Graveside history lesson
Steve Birkeland (left) with Keith Snedecor, a descendant of the person Birkeland is portraying.

Courtesy of Steve Birkeland

Graveside history lesson


OAKDALE—Last Saturday afternoon, some members of the Oakdale Historical Society donned vintage clothing and made their way over to St. John’s Episcopal Church on Montauk Highway for a presentation about local history. For a few hours that day, the souls of some of those buried in the church graveyard were channeled through nine society members who portrayed them to the 100 or so visitors that attended the first Living History Cemetery Tour. Students from the Connetquot High School orchestra provided the background music for the event. Islip historian George Munkenbeck took part in the event as well.

Among those portraying the departed was Steve Birkeland, who spoke about a prominent South Shore family through Sgt. John Snedecor, a Civil War hero. Birkeland said he researched his character by taking a tour of Connetquot River State Park Preserve, where an 18th-century Snedecor once owned a tavern. During the presentation, he encountered a living ancestor, Keith Snedecor, who had stopped by for the tour.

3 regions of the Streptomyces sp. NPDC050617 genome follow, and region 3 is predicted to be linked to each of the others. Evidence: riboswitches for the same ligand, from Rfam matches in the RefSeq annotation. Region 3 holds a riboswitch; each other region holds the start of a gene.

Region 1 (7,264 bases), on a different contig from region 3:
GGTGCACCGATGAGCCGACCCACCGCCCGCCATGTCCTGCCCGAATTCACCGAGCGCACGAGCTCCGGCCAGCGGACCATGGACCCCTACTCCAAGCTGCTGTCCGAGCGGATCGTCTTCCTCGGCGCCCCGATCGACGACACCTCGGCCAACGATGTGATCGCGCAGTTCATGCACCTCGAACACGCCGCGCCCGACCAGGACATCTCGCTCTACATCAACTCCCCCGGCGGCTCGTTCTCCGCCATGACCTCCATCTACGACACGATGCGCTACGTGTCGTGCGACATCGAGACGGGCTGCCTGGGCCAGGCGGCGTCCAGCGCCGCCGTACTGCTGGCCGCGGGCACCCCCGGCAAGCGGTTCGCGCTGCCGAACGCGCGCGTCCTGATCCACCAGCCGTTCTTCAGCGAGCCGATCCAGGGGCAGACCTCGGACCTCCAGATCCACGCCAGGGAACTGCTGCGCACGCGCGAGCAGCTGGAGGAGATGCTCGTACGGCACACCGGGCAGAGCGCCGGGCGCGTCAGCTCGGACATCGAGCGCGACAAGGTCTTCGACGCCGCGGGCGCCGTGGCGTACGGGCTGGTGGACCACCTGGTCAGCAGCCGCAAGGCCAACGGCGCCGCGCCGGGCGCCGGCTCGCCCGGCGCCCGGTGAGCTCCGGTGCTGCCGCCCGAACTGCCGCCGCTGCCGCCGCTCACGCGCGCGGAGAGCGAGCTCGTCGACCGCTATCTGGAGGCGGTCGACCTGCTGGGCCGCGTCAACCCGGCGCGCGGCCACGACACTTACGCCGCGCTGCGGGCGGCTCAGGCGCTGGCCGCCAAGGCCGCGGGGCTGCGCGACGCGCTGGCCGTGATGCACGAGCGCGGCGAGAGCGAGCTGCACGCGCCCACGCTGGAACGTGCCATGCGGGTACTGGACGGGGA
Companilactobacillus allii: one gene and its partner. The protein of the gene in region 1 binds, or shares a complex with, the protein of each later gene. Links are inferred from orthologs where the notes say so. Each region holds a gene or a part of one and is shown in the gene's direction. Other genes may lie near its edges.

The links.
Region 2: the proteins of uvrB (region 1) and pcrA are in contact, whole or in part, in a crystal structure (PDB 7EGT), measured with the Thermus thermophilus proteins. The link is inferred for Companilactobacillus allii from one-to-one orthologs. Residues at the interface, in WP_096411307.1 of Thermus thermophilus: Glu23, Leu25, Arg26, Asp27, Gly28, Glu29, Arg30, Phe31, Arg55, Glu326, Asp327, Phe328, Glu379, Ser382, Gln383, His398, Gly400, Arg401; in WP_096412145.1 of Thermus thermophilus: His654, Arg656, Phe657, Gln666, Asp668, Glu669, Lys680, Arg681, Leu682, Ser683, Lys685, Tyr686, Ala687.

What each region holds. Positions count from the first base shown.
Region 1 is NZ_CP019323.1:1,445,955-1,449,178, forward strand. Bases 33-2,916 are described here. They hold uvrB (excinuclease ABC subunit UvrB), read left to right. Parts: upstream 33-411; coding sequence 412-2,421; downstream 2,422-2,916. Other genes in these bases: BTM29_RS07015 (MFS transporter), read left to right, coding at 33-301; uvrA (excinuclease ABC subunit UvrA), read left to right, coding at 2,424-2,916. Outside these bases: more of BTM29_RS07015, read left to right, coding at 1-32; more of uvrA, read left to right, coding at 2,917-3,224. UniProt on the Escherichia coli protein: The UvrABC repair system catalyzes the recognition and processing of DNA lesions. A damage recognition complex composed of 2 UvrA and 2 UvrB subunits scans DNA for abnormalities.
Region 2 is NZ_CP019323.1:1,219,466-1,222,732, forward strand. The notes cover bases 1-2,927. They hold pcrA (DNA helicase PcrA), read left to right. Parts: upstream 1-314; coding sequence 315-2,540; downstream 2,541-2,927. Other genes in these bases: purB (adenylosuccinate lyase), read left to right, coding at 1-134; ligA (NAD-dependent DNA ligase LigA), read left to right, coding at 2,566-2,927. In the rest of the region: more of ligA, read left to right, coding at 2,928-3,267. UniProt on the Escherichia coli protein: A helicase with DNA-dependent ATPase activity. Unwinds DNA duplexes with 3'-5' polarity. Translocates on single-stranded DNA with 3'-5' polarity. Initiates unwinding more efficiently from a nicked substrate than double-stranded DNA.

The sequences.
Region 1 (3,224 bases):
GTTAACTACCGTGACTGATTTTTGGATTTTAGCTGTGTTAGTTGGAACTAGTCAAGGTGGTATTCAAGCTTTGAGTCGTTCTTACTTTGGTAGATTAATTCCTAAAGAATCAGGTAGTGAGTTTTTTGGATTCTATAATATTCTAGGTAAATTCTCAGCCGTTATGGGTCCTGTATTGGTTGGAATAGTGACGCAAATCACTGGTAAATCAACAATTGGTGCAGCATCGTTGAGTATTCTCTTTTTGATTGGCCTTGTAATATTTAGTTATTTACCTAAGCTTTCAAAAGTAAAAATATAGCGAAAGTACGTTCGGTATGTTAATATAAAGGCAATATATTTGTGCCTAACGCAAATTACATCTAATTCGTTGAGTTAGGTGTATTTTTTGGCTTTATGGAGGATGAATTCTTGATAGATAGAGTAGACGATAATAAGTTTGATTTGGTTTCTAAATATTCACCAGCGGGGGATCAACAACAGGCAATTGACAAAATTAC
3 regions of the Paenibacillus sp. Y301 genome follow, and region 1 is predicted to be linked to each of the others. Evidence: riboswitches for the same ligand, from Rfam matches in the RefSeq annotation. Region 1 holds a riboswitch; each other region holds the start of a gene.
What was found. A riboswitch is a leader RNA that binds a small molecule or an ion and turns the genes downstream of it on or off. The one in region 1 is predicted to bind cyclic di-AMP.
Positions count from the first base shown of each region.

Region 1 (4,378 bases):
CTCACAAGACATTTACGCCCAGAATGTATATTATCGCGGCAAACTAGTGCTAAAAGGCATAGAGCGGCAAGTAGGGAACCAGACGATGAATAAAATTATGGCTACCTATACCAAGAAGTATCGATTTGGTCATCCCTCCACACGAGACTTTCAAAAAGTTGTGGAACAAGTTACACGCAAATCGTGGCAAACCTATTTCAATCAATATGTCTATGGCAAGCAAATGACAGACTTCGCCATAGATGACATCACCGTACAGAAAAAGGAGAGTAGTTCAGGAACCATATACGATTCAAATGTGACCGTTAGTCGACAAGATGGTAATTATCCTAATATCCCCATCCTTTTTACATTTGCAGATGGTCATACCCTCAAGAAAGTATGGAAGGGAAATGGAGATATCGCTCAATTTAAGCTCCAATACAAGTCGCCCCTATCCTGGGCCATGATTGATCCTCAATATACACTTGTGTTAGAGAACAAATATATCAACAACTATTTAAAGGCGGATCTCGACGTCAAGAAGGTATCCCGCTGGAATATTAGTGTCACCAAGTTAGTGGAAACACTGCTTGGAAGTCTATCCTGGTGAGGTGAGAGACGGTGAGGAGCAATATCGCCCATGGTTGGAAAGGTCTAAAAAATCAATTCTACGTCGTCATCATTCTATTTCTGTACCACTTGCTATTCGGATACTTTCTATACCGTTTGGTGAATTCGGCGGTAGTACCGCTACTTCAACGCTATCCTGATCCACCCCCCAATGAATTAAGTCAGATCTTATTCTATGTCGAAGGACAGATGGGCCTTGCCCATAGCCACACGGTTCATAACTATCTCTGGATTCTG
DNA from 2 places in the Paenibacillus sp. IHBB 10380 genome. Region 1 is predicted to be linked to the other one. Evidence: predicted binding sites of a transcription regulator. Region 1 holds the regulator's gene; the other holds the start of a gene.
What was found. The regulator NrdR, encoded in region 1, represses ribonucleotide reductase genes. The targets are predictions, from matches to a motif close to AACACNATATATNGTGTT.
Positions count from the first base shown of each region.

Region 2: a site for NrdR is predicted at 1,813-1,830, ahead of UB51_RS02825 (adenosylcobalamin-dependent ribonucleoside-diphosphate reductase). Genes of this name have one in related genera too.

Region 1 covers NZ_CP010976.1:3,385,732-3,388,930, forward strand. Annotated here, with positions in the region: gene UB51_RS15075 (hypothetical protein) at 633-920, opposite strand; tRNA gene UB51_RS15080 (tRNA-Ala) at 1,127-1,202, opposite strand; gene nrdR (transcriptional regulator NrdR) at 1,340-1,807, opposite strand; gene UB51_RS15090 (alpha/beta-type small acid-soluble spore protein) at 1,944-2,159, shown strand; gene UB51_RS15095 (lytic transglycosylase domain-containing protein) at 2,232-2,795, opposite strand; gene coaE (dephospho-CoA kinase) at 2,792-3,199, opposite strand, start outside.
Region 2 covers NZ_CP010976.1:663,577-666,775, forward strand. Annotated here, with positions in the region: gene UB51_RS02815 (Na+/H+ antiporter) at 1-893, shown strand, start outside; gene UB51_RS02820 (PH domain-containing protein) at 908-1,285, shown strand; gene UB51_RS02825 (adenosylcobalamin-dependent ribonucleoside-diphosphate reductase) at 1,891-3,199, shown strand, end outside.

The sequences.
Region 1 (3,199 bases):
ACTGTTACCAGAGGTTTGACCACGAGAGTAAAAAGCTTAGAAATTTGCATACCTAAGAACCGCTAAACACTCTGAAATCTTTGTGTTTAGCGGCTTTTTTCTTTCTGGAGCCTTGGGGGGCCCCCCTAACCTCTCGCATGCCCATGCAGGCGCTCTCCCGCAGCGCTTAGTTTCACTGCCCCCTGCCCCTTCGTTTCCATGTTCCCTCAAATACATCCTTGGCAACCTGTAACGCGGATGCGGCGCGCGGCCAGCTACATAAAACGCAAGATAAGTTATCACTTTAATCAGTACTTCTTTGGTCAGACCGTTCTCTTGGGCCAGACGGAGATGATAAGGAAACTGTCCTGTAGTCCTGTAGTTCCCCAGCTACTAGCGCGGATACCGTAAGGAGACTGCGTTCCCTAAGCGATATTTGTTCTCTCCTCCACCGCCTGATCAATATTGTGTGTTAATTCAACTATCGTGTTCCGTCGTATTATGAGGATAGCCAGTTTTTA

When he realized who was listening to him speak, Birkeland said, “A little voice in my head said, ‘What if I screw up?’ Evidently, I did alright,” he added. “My research was correct.”

Some of the other “spirits” taking part in the tour included Jemima Smith, an 18th-century farmer’s wife; William Ludlow, who has ties to the Nicoll and Greenly families; Penelope Price, who lived on a farm nearby; William Mazurie, a native Frenchman and successful merchant; Mary McLean Ludlow, who spoke of husband Richard Vail and a famous lawsuit in their day that set a precedent that endures; a nurse who spoke of William Greenly Nicoll, of a prominent Islip Town family; Martha Terry, who spoke about her son Silas Terry, a landowner buried beside his wife and young daughter whose grave is marked ABC to reflect her level of education at the time of her passing; and stories were shared by society members about those in the unmarked graves of slaves and Native Americans.

“We are very pleased with the event, and the feedback we received from our guests was outstanding,” said OHS president Maryann Almes.    “I felt that the event captured the attention of the people of the community.  The opportunity to meet those who passed before them in the flesh was interesting to old and young alike.  We plan on having another tour next year focusing on other gravestones in our cemetery,” Almes added.